ING will sell its 51 percent stake in a wealth management joint venture to partner Australia and New Zealand Banking Group (ANZ) for 1.1 billion euros ($1.6 billion) as the Dutch group slims down through asset sales.

ING Groep NV, which received 10 billion euros ($14.7 billion) in state aid last October and a 22 billion euro government asset guarantee in January, is offloading assets to raise 6-8 billion euros as part of a global restructuring plan announced in April.

The deal announced on Friday is separate from the pending sale of ING's Asian and Swiss private banking assets, which sources have told Reuters is not likely until next month. That sale is expected to fetch slightly more than the ANZ deal.

ING said it would book a net profit of 300 million euros on the deal, which will also free up 900 million euros of capital.

ING shares opened up 0.6 percent. Since an intraday low of 7.75 euros on August 12, the day it reported first-half earnings, the stock is up about 44 percent. Among other factors, a number of analysts have raised their price targets sharply of late.

Analysts were not impressed with Friday's sale, though, with KBC Securities maintaining a reduce rating and SNS Securities saying the sale price, at 11 times normalized 2008 earnings, was at the low end of the valuation range for similar deals of late.

We see the disposals in current market circumstances as a suboptimal (due to depressed earnings and multiples) reflected by ING's JV transaction multiple which is below other recent transaction multiples, SNS said in a research note.


ANZ shares touched a 16-month high and closed up 1.3 percent to A$23.79, outpacing smaller gains on the broader market .AXJO, as investors welcomed the bank's latest acquisition. It is expected to add more than 3 percent to its earnings per share in the next few years.

It puts (ANZ) in control of the destiny of their wealth management business in Australia and puts them on a more even footing with the other major banks in the country, said Jack Chemello, a fund manager with BT Investment Management.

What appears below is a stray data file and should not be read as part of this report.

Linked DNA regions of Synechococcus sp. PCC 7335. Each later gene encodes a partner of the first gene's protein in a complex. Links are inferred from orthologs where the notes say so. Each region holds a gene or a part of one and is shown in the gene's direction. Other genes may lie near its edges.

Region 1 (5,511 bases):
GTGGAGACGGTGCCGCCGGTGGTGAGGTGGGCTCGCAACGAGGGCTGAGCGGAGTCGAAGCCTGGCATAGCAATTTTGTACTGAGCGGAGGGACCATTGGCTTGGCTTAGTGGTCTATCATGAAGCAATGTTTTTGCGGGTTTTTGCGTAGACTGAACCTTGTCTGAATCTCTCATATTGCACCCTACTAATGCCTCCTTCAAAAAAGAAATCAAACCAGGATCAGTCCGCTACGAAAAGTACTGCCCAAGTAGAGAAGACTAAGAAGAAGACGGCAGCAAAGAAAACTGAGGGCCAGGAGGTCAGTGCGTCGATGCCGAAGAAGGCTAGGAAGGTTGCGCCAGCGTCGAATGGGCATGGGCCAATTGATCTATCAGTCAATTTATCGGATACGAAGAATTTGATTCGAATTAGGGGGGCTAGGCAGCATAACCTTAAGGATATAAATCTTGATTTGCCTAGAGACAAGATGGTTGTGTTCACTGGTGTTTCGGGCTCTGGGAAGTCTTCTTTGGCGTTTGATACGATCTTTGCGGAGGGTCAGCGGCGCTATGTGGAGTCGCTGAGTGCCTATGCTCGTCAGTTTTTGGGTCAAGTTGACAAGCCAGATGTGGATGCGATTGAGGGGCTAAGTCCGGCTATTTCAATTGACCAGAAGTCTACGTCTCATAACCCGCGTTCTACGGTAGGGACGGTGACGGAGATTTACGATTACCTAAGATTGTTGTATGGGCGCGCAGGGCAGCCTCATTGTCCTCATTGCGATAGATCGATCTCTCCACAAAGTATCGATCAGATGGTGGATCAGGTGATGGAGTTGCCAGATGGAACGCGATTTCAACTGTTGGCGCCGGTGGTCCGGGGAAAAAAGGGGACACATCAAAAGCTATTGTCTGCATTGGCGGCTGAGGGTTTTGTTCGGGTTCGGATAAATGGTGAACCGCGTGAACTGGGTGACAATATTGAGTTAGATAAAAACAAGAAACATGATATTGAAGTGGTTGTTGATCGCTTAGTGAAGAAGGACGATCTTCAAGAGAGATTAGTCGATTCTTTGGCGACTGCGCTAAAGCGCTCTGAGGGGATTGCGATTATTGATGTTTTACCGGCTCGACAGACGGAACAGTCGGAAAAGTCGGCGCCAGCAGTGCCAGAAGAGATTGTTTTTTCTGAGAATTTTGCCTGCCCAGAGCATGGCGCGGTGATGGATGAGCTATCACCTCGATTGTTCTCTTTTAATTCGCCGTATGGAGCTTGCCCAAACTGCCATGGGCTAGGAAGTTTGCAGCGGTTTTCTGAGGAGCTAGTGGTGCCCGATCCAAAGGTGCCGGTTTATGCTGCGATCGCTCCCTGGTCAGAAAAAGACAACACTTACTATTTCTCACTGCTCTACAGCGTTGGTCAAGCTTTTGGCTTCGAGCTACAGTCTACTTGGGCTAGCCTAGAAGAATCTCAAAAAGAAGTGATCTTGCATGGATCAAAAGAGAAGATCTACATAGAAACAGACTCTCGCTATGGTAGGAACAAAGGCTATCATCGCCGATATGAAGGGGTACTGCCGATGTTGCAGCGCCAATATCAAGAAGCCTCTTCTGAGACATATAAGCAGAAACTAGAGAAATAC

The venture was established in 2002 and originally planned to expire in 2012, but ING's troubles in Europe sparked a review of its deal with ANZ.

The global financial crisis has changed the world we live in, and ING became prepared to open discussions with us, ANZ Chief Executive Mike Smith told an analysts briefing. We have taken the opportunity and executed on it.

Smith, who joined ANZ in 2007, wants to turn ANZ into a super-regional bank.

The joint venture, which had 2,700 employees, managed about A$45 billion in assets and was the No.3 life insurer in Australia. ING said it will continue to focus on life insurance and retirement services products in Asia.


ING's exit is part of a growing trend of European and Western banks leaving Asian operations to focus on their domestic markets. Earlier this year, Aviva Plc sold its Australia wealth management business to National Australia Bank Ltd.

Bucking the trend, Swiss bank Julius Baer said on Friday it was ready to consider acquisitions, especially in Asia.

In fact, Julius Baer has been bidding on ING's private banking assets, though sources told Reuters on Thursday it was no longer in the running for the Asian assets.

ING Chief Executive Jan Hommen said in a statement the sale of the insurance and wealth management operations in Australia and New Zealand was part of a drive to simplify and focus on fewer, strong franchises that form a coherent group.

Of Australia's big four banks, ANZ is considered to have the lightest local presence in Australia's booming wealth management market, estimated to be worth some A$1.1 trillion ($955.7 billion) .

The ING deal is the biggest for ANZ since the purchase of National Bank of New Zealand six years ago.

Last month, ANZ paid $550 million for some Asian assets of distressed U.K. lender Royal Bank of Scotland.

Other Australian banks have been beefing up their presence in the local market as well, though. NAB, the top lender, acquired the majority stake of Goldman Sachs's wealth management operations in Australia two months ago.

ANZ expects a Tier 1 ratio of 9.5 percent after the ING deal, among the highest of Australia's big banks. It said the deal, expected to close by the year-end, would result in a writedown of A$130-A$150 million in 2010.

(With additional reporting by Morag MacKinnon in Sydney; Editing by Rupert Winchester)